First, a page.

Mendoza’s internship at Kremen has helped prepare her for a future position in higher education by showing her the foundational principles of college counseling. Over the course of the last year, she has developed a new outlook regarding academic advising.

“I now understand how important it is to build a rapport with students, learning how to put oneself in their shoes. This has allowed me to take into consideration the fact that students have other responsibilities outside of their academic life, and because of this, counselors must approach each student with kindness and an open mind.”

Lucero Mendoza

Mendoza has also learned the importance of networking with other professionals. Throughout her internship, she has taken part in the Teacher Recruitment Fair and has also joined the Campus Advisors Network, where she was able to learn how other advising centers operated across campus, including any new changes that were happening. Mendoza also had the opportunity to connect with the Liberal Studies Dean, as well as other counseling members from their department. These opportunities have given her the chance to get to know other professionals in her field and learn more about their unique journeys to higher education.

Lucero Mendoza (Second from far left) with some of the other staff members at the Center for Advising and Student Services.

Working with the Center for Advising and Student Services has allowed Mendoza to gain a vast array of technical experience. Through them, she mastered how to navigate PeopleSoft, Bulldog Connect, and Zoom. Some of the other skills she has acquired include building effective communication pathways amongst students, discovering how to motivate individuals, and learning how to become an approachable person. Mendoza quickly realized the importance of having good listening skills and now strives to be as attentive to students as possible. She wants to make sure her students feel understood and validated when coming in for a session. Through Kremen, she has been taught the importance of working as a collaborative team while also building healthy relationships with both her coworkers and students.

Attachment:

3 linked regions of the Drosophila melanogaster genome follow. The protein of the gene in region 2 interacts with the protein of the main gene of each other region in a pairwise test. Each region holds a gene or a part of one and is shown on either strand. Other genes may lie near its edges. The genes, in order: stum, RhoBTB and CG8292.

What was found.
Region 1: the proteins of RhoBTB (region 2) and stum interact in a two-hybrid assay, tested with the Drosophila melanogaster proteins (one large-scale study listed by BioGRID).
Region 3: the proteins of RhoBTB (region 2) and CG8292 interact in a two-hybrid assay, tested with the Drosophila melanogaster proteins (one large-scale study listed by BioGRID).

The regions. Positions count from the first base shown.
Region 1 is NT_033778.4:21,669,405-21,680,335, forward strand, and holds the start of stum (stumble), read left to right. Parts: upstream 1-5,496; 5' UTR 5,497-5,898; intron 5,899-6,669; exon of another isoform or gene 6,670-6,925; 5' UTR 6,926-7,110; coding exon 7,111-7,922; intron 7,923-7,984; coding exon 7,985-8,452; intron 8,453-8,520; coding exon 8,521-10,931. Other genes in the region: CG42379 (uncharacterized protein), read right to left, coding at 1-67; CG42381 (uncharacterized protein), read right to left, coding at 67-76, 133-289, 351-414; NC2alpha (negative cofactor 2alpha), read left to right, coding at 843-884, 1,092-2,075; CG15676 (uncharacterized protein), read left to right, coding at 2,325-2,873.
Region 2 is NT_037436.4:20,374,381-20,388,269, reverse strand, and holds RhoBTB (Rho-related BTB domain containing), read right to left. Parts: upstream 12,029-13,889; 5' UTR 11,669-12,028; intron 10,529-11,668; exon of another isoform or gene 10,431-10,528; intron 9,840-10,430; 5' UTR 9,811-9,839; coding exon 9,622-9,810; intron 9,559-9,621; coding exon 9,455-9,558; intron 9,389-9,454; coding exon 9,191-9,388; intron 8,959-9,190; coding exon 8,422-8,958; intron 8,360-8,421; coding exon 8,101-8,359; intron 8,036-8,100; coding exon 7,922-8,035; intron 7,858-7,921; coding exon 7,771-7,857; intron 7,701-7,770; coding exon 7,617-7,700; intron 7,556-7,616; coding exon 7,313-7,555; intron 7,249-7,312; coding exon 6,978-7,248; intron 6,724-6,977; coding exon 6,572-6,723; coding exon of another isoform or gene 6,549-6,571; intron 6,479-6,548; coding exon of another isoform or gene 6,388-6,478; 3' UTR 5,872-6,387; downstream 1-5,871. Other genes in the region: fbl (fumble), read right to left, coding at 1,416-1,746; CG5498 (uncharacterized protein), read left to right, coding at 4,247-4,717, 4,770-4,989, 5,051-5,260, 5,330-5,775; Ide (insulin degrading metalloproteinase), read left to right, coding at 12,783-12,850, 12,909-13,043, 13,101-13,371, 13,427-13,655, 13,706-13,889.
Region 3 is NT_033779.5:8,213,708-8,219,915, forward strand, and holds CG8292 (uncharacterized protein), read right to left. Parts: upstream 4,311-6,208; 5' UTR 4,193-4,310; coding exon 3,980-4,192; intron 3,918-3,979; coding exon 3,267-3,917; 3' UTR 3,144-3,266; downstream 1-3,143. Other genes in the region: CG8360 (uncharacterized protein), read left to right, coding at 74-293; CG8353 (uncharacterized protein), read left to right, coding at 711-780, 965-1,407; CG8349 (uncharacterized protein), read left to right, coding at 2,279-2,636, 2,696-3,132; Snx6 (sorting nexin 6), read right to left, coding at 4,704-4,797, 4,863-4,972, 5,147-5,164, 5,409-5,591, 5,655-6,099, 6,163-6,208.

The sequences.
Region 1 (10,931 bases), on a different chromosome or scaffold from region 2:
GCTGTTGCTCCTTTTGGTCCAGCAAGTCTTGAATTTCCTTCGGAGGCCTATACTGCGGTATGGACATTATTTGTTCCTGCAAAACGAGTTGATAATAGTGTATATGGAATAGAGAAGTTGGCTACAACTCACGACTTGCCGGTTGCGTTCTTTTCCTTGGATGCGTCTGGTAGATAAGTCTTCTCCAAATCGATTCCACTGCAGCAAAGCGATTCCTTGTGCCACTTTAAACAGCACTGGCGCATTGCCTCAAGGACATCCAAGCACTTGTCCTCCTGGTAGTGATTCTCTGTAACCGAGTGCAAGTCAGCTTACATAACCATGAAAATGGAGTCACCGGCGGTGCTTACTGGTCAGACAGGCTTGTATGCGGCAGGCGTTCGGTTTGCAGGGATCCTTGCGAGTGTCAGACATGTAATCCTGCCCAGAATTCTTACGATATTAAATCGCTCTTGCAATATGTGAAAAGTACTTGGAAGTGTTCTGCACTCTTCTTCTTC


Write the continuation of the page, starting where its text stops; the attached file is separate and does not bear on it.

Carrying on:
One of the techniques Mendoza has adopted is being flexible with her student’s availability, especially with 98% of student meetings now occurring via Zoom. At times, students may prefer having a phone call or do not feel comfortable meeting face-to-face. Other times, they are only available in the late evenings or after school hours. To Mendoza, it is extremely important to meet students halfway and remind them that she is there to support them in any way she can. Through working with the advisors at Kremen, she has learned many different techniques on how to approach students. One of her biggest takeaways is remembering to always check in with her students and conduct a follow-up after their appointment.

Organization is another crucial skill that Mendoza picked up during her internship with the counseling center. She began to utilize platforms such as Google Calendar to help itemize priorities and to keep herself from over-booking.

“Juggling school, work, and an internship can quickly become overwhelming, but having a calendar helped me to stay accountable and on track. I also used it to remind myself to take self-care days, allowing my mind to naturally reset during stressful semesters.”

Lucero Mendoza

 Mendoza loves sharing this tool with her students, knowing that it will help them exert more responsibility over their academic lives.  

For Mendoza, the Center for Advising and Student Services will always be an environment filled with positivity and encouragement. The staff members provided her with tremendous support and guidance throughout her first year as an advisor intern. One of the most poignant memories Mendoza made during her internship was when Kremen hosted a Christmas potluck. It was her first-time meeting everyone in person since joining the department. She was amazed at how well everyone got along, something that made her feel included immediately.

Lucero attending the Christmas potluck with her coworkers.

Being with Kremen has made Mendoza realize that she wants to secure a job that makes her feel welcome and understood, a place where everyone works as a team and shares the same goal of supplying the best possible service for students.

(Written by Audra Burwell, a Creative Writing Student Employed by The Kremen School of Education and Human Development)